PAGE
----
If any members of the Tampa Bay Lightning or Chicago Blackhawks aren't nursing bumps, bruises or something worse by now — after the six-month rehearsal of the regular season and two months of playoffs — they probably haven't been playing much.
Some of their injuries are obvious. Lightning goaltender Ben Bishop twice pulled himself out of Game 2 of the Stanley Cup Final, labored through Game 3 and couldn't play in Game 4 because of an unspecified problem. He didn't practice Friday.
Although Coach Jon Cooper said not to be alarmed by Bishop's absence because the team planned to give him three days of rest, Cooper wasn't sure whether Bishop would start Saturday, when the teams reconvene at Amalie Arena after splitting the first four games.
"I hope he plays," Cooper said after the Lightning practiced at the Ice Sports Forum in nearby Brandon. "I don't know if he's going to. He's got to get back on the ice. If he's not in the pregame skate [Saturday], that's a pretty good indication of whether he's going to play or not."
Other injuries are minor or hidden better. Chicago defenseman Johnny Oduya played less than usual in Game 3 but was back to normal for Game 4. Tampa Bay's Tyler Johnson, the top playoff scorer with 13 goals and 23 points, hasn't taken a faceoff the last two games, igniting speculation he has a hand or wrist injury.
"I think everyone's banged up," said Johnson, the Lightning's second-line center. "When you play this long — I think it's 104 games already — you're going to be bumped up a little bit, but it doesn't matter right now. It's the Stanley Cup. There's a maximum three games left, and then you've got all summer to rest. You work this hard to get here. You want to win it."
Is being banged up the reason he's not taking faceoffs?
"No," he said, insisting that linemate Ondrej Palat got the responsibility because Palat had been better in practice. "I've never been that good at faceoffs, so it's all right."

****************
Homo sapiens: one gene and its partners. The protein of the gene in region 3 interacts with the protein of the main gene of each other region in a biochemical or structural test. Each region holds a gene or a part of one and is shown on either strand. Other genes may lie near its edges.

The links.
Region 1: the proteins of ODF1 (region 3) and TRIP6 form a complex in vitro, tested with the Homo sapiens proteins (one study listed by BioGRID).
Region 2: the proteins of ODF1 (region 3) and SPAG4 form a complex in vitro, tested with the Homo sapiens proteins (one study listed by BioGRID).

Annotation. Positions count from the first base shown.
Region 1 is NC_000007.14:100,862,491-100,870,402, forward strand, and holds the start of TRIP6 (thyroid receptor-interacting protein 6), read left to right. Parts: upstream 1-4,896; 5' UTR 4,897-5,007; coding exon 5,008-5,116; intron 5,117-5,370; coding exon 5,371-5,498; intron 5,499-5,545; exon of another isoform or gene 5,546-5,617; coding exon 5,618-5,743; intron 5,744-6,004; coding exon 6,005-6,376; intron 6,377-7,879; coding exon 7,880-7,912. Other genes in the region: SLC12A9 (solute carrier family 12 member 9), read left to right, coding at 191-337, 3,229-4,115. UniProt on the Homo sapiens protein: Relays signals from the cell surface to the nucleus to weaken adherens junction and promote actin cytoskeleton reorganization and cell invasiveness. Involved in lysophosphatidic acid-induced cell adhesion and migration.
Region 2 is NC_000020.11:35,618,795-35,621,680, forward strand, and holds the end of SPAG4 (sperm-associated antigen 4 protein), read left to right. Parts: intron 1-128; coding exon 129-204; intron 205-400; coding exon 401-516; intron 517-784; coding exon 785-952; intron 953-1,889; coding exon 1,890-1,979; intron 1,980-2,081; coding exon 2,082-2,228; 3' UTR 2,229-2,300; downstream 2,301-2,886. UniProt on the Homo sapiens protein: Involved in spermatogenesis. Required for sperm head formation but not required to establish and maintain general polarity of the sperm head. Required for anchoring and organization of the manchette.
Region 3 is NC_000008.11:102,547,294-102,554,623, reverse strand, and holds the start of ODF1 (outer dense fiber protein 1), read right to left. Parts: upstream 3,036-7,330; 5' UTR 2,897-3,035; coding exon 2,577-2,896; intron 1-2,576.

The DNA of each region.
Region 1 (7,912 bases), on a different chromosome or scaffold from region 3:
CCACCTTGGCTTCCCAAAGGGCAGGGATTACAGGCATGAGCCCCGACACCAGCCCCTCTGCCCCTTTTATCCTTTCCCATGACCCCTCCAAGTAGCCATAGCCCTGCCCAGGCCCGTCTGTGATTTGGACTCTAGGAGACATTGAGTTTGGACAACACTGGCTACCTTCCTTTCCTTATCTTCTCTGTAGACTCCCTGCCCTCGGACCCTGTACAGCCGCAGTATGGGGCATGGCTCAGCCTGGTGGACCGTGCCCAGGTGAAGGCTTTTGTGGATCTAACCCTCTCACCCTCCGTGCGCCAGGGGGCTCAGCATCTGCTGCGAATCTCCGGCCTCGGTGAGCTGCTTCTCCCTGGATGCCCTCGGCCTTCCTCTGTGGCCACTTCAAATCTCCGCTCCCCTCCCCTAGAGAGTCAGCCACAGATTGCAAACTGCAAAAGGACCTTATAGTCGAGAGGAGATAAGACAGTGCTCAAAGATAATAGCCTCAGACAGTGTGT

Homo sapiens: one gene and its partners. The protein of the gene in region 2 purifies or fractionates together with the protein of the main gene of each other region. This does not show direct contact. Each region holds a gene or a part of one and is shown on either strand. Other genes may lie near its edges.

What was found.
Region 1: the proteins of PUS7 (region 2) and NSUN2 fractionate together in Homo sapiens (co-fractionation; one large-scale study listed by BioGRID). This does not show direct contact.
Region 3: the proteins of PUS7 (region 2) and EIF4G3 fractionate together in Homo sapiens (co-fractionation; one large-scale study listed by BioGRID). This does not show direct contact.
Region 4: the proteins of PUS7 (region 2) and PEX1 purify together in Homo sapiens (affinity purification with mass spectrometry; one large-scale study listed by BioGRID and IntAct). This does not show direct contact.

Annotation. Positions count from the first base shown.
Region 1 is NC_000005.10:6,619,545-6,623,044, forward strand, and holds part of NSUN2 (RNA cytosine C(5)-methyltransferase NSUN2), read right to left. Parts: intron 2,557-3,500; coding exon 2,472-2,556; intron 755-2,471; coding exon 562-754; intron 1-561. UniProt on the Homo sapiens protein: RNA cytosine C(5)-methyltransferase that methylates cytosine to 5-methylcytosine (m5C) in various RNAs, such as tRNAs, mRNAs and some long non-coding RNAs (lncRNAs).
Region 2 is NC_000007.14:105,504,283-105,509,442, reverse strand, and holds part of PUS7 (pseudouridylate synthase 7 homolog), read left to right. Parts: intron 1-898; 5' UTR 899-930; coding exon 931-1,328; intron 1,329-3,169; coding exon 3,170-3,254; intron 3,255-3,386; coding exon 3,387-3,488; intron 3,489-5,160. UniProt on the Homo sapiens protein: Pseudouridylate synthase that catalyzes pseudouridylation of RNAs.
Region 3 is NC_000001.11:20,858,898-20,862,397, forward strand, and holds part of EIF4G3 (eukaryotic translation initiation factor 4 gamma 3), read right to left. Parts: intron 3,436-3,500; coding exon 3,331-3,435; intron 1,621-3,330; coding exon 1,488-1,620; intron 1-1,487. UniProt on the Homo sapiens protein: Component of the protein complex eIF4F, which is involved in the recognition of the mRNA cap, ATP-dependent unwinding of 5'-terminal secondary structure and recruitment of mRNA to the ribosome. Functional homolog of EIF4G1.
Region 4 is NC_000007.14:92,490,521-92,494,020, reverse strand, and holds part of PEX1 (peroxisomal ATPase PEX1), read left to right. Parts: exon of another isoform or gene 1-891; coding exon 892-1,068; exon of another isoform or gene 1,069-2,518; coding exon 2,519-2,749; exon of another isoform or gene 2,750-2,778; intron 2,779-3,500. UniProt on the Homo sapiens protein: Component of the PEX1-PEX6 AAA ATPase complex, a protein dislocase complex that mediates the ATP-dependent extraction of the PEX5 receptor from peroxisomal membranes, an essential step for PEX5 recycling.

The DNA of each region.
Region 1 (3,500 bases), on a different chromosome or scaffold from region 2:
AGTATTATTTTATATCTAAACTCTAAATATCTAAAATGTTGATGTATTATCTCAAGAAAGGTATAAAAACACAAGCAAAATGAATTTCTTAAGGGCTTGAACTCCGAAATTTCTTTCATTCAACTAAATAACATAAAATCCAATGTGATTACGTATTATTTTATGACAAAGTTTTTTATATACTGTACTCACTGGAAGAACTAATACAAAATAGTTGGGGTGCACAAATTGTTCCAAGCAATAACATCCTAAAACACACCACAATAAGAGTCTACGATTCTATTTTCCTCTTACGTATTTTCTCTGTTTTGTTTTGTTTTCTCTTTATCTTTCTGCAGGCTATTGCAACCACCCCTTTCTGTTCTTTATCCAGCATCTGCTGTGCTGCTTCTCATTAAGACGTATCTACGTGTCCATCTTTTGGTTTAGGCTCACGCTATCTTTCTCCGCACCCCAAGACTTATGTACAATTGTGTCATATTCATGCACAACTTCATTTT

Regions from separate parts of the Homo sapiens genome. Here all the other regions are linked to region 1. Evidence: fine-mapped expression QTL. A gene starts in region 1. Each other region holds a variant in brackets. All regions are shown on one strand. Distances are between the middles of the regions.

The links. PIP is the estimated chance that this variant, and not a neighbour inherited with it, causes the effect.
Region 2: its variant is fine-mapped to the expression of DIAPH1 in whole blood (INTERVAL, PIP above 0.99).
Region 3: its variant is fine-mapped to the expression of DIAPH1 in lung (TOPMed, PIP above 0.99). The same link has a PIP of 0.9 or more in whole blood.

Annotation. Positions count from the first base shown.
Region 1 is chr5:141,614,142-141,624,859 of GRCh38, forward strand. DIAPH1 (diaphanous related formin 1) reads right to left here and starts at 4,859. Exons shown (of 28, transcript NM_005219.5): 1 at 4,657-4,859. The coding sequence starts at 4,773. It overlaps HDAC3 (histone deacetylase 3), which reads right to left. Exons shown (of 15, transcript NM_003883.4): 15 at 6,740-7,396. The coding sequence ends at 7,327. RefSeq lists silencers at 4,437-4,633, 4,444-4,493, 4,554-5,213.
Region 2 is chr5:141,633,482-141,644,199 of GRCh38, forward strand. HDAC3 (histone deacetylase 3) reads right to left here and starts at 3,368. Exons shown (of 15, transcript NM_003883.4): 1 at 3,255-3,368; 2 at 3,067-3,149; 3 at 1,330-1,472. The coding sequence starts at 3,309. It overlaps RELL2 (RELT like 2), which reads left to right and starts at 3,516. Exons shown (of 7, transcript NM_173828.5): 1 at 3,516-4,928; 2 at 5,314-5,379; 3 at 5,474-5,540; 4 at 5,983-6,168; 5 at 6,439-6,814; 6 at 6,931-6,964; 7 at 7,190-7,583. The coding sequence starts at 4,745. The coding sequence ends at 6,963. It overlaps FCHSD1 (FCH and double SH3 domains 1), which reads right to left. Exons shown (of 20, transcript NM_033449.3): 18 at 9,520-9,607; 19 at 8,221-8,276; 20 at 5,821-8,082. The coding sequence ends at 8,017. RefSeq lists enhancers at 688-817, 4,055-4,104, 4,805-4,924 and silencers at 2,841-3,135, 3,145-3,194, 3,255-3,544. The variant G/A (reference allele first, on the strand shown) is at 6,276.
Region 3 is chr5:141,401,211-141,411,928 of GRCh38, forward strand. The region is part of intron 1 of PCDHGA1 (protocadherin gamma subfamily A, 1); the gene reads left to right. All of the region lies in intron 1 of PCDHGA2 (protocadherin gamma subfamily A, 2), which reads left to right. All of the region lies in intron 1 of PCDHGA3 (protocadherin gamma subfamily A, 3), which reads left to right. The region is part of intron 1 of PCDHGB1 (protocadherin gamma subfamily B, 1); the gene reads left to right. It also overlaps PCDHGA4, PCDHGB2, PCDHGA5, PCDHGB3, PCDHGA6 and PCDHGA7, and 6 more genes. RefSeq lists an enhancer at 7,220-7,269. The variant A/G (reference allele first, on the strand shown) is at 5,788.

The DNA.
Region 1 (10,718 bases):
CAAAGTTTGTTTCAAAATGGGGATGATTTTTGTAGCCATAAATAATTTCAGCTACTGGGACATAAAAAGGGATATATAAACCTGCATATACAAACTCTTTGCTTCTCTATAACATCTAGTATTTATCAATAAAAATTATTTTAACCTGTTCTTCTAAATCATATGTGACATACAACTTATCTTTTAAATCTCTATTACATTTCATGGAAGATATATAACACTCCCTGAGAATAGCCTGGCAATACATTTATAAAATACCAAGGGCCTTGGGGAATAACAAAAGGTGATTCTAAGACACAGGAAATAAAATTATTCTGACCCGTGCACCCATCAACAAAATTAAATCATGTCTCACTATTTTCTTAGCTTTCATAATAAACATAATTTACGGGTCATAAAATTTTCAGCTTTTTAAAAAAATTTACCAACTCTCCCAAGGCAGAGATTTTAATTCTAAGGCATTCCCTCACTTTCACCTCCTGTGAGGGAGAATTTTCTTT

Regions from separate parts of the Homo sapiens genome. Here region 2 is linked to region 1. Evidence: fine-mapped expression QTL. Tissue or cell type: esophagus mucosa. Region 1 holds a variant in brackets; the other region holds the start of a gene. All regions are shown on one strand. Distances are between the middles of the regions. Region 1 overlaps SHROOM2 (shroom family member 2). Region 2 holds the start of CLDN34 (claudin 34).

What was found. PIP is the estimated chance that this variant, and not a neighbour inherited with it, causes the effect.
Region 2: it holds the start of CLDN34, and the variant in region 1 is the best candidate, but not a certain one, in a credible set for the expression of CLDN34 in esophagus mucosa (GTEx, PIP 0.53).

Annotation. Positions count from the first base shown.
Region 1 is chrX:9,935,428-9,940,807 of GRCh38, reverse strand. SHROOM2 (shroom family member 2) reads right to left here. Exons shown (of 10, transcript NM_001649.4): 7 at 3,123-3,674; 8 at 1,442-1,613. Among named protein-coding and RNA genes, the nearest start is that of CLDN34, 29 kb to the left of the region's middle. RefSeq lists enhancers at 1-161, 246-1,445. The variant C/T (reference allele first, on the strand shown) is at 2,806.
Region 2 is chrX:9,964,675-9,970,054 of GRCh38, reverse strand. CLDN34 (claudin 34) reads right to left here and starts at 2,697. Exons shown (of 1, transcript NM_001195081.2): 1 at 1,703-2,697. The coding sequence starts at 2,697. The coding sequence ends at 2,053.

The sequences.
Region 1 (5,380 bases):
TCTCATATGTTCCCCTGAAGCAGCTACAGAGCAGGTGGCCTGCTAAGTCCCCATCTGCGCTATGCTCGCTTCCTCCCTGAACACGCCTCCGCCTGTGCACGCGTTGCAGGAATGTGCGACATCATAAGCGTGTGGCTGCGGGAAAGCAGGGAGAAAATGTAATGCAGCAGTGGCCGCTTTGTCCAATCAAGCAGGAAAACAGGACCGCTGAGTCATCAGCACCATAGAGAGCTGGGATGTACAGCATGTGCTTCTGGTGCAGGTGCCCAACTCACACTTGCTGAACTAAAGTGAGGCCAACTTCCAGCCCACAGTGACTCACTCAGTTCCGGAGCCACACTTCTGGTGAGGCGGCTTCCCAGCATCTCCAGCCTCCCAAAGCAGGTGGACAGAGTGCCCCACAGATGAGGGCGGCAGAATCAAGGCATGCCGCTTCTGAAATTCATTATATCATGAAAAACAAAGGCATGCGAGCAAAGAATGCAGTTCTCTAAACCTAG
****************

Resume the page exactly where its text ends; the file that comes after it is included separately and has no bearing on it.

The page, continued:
He probably isn't all right, but he'd never say so. Players rarely disclose what's bothering them, and their injuries become public only after their season ends. Case in point: when New York Rangers defenseman Ryan McDonagh was playing on a broken right foot for the last four games of the Eastern Conference final against Tampa Bay.
This is when hockey players, known for their ability to play through pain — sometimes to their detriment — become even more stoic. It's a case of mind over what's the matter.
"At this point, it's a mental block," Blackhawks forward Andrew Desjardins said. "I think everybody knows that situation where you're a little bruised but you're looking towards what you're working for, and I think that's what you've got to do."
Blackhawks Coach Joel Quenneville, a former NHL defenseman, knows that mentality. "It's a grind. It's a challenge," he said. "That's why they say it's the hardest trophy in the world to win, because it's so demanding."
If Bishop can't play Saturday, rookie Andrei Vasilevskiy will get his second straight start. He's not as skilled a puck handler as Bishop, who's among the best in the NHL, but he was poised in stopping 17 shots Wednesday in Tampa Bay's 2-1 loss at Chicago. The 20-year-old Russian isn't ready for TV close-ups — he declines on-camera interviews because he's self-conscious about his inability to speak English well — but he's ready for another turn in the net.
"I think I'll have more confidence. I got some experience right now in Stanley Cup Final," he said. "That's it. In my head right now, mentally, I got more power right now. When you play, you get good feeling, more fun. I think next game if I play, I will feel much better."
Tampa Bay has shown resilience in dealing with an injury to its No. 1 goaltender and No. 2 center and a lack of production from franchise center Steven Stamkos, whose only point in the Final is a secondary assist. The Lightning has kept pace with the Blackhawks by clamping down on defense and showing no nerves while the first four games were each decided by one goal.
The Blackhawks, pursuing their third Cup championship in six seasons, hope to use their recent playoff experience to prevail in what's now a best-of-three series.
"Maybe a lot of other teams, a lot of other players, view this type of situation as having a lot of pressure. I think we understand the pressure and what's at stake, what's to lose," center Jonathan Toews said. "There's no better time than now to bring your best game forward and try to do whatever it takes to make that happen."
No matter how much it might hurt.